Instagram: A Mute Witness to Class Divide

If in circa 2020, you are on your balcony garden, sipping chilled cocktails with edible flowers amid a world pandemic, congratulations, you’ve made it in life.

While people across the world are scrambling to put meals together with limited to no access to daily essentials, the few privileged are busy posting Instagram stories of parsley rice and red wine roast chicken.

Sure, my dad’s dahi bhallas were delectable, but only I know the battle my parents fought to safely smuggle a packet of 1 kg yogurt this morning. While we constantly hear our neighbours’ woes as they struggle to get their hands on some humble dhaniya from local sabziwallaas, I wonder how certain humans are still managing to flavour their pot of rice with exotic herbs and to maintain a pantry more gourmet than a Michelin star-chef’s ever could be.

When Prime Minister Narendra Modi announced the first nationwide lockdown on March 24, the Instagrammer in us secretly grinned, anticipating a no-fuss, level playing field finally. However, little did we know that influencers had their Brahmastras ready, and we were caught off guard in an ambush by dalgona coffee and banana bread at point-blank range.

In no time, what was to be a relaxed social media discourse became a rat race for showing off your whipping skills and mounting ridiculous amounts of caffeinated foam in a glass of milk-on-the-rocks.

(A moment of silence for all the aunty WhatsApp forwards that warned against the consumption of cold beverages during the times of coronavirus).

Also read: ‘Hashtag Life’: Is Instagram Our Saviour During Lockdown?

And where do I even begin with culinary adventures documented by celebrities in their sea-facing penthouses. Gorging on protein pancakes and gourmet French toasts – either they have notoriously not given their house-helps paid leave or they have permanently stationed them in their abodes. But the janta wants to know who is cooking up such elaborate fare.

As for impeccably dressed A-listers repeatedly using a jhadoo on their already glistening floors, please just give us a break. We know that Shanta Bai did it because if I were to be recorded doing jhadoo-pocha, I’d be seen covered in layers of dust and sweat.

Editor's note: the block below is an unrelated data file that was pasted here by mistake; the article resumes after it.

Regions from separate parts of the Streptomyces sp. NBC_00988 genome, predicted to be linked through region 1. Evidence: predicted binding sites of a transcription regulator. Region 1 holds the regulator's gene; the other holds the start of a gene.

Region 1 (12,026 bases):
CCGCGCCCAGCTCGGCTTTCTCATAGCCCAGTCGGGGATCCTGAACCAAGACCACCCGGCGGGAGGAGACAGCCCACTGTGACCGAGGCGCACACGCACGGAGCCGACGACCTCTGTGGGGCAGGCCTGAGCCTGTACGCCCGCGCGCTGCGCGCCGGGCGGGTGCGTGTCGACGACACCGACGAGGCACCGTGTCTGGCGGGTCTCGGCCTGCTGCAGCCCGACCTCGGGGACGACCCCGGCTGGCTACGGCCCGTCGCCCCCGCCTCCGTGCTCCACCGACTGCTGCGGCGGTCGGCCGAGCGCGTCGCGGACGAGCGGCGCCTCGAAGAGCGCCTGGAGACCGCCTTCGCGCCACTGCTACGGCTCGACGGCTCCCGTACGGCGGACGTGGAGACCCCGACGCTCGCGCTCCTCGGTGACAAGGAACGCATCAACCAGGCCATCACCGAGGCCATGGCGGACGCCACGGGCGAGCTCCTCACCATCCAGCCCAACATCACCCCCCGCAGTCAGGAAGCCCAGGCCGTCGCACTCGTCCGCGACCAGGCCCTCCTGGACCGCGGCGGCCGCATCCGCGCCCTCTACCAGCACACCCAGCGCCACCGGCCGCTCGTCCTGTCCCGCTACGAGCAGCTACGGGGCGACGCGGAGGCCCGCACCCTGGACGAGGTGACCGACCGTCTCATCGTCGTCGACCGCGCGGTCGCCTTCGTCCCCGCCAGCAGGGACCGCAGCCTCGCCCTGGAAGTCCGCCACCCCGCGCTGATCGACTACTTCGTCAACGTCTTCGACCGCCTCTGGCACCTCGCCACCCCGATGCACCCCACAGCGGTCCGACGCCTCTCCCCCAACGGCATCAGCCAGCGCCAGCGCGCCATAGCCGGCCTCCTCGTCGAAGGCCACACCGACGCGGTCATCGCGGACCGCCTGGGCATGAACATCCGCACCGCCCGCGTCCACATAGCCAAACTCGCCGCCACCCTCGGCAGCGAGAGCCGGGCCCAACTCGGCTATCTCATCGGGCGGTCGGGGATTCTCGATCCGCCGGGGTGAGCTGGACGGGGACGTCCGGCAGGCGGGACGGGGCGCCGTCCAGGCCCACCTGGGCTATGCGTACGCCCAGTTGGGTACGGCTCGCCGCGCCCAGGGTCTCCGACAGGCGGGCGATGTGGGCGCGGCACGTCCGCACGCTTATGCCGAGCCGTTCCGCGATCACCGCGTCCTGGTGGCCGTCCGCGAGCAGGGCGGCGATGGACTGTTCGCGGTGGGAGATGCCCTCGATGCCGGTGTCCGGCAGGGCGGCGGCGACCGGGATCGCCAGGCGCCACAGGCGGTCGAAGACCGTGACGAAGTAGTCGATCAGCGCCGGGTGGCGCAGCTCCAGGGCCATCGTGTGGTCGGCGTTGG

Which brings me to another one of those lockdown sins: makeup.

Sure, I understand that wearing the same clothes (read pyjamas) for days on end with dishevelled hair and unwaxed eyebrows makes only the Grinch look prettier, but who has the energy to wear a winged eyeliner in the confines of our home when a) there’s really no place to go but from bedroom to living room and b) we are already running low on the makeup products we own.

To make matters worse, beauty influencers are doing makeup hauls, showing us party looks with all the freebies received till date – enough for opening a Sephora of their own.

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All of this madness does not mean that all social media influencers are all peas of the same pod. Some bonafide ones, on the other hand, are wiser and responsibly use the power of their verified, blue ticked accounts to talk about burning issues like the current migrant crisis or the lack of PPEs in the country. So what if their next Tik-Tok dancing session is already lined up, ready to go live at any moment, even before such posts are even finished uploading?

Finally, here’s a special bow of honour to the travel influencers who have something more lethal up their sleeve than the coronavirus itself. Such smarty pants have a lifetime supply of their pre-quarantine travel photographs. Each Thursday, they eagerly wait to throw up their picture-perfect throwbacks to Positano or Cote d’Ivoire or someplace that doesn’t quite roll off the plebeian tongue.

What makes one feel a twinge of envy is not the fact that those places have not yet been checked off on our bucket list, but of the impossibility of visiting them in the coming years. Not without a N95 respirator, to say the least.

Vanie Chahal is currently a fourth year law student at Panjab University.

Featured image credit: Eaters Collective/Unsplash